In addition, structurally related N-acylamides have been identified in a few families of plants and some fungi in which the amine moiety contains propyl, isopropyl, butyl or often isobutyl moieties. The fatty acid moieties are also distinctive, sometimes with only ten carbons. Affinin is N-isobutyl-2E,6Z,8E-decatrienamide, for example. The biosynthetic mechanism is believed to be quite different from that of the N-acylethanolamines; the amine moiety may be derived from amino acids. Important biological functions are slowly being revealed.
The main problems in the analysis of N-acylethanolamines and other simple amides relate to the low levels at which they occur naturally. There is a concern that artefactually high results can be obtained because of the physiological effects of sampling methods. However, sensitive methods that utilize high-performance liquid chromatography with fluorescent detection or gas chromatography-mass spectrometry with selected ion monitoring are available for the actual measurements. Liquid chromatography allied to tandem mass spectrometry is now proving of particular value. For a list of references on analysis, see our literature survey of analytical methods.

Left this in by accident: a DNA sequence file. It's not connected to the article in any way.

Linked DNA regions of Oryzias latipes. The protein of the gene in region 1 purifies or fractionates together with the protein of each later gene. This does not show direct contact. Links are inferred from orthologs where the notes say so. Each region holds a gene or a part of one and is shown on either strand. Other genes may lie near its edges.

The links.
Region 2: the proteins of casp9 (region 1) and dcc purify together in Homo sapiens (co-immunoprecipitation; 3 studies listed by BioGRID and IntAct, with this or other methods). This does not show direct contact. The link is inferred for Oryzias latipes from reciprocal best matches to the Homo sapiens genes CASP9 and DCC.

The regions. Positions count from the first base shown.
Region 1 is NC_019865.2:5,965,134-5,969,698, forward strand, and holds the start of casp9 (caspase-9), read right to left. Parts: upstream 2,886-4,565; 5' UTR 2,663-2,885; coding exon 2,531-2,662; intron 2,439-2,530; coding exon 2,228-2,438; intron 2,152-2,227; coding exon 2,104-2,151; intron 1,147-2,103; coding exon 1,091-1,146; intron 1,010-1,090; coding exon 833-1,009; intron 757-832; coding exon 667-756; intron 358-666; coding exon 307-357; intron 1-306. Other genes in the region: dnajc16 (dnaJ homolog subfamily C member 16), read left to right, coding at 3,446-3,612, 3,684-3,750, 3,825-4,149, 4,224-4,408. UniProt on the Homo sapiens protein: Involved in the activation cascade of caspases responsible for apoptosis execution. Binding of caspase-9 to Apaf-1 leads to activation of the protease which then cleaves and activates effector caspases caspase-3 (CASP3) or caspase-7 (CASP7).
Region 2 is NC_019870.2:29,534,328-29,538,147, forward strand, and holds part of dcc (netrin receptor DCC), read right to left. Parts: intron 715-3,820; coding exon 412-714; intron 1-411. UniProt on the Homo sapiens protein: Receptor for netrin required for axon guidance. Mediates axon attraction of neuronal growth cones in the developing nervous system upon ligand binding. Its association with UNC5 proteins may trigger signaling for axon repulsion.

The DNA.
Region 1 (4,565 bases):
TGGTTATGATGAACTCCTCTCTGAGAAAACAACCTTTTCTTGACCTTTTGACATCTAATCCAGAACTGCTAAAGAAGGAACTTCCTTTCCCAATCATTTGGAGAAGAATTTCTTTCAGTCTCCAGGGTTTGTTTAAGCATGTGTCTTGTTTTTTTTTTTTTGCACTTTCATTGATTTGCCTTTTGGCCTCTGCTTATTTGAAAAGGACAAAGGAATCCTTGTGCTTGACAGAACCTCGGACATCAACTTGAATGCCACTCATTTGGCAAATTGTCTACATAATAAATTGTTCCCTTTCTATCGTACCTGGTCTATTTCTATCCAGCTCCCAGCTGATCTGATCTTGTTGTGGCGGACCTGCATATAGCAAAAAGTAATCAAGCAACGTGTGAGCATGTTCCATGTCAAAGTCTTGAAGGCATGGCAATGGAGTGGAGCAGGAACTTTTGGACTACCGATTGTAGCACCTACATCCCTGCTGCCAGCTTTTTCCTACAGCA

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James Hutton Institute (and Mylnefield Lipid Analysis), Invergowrie, Dundee (DD2 5DA), Scotland.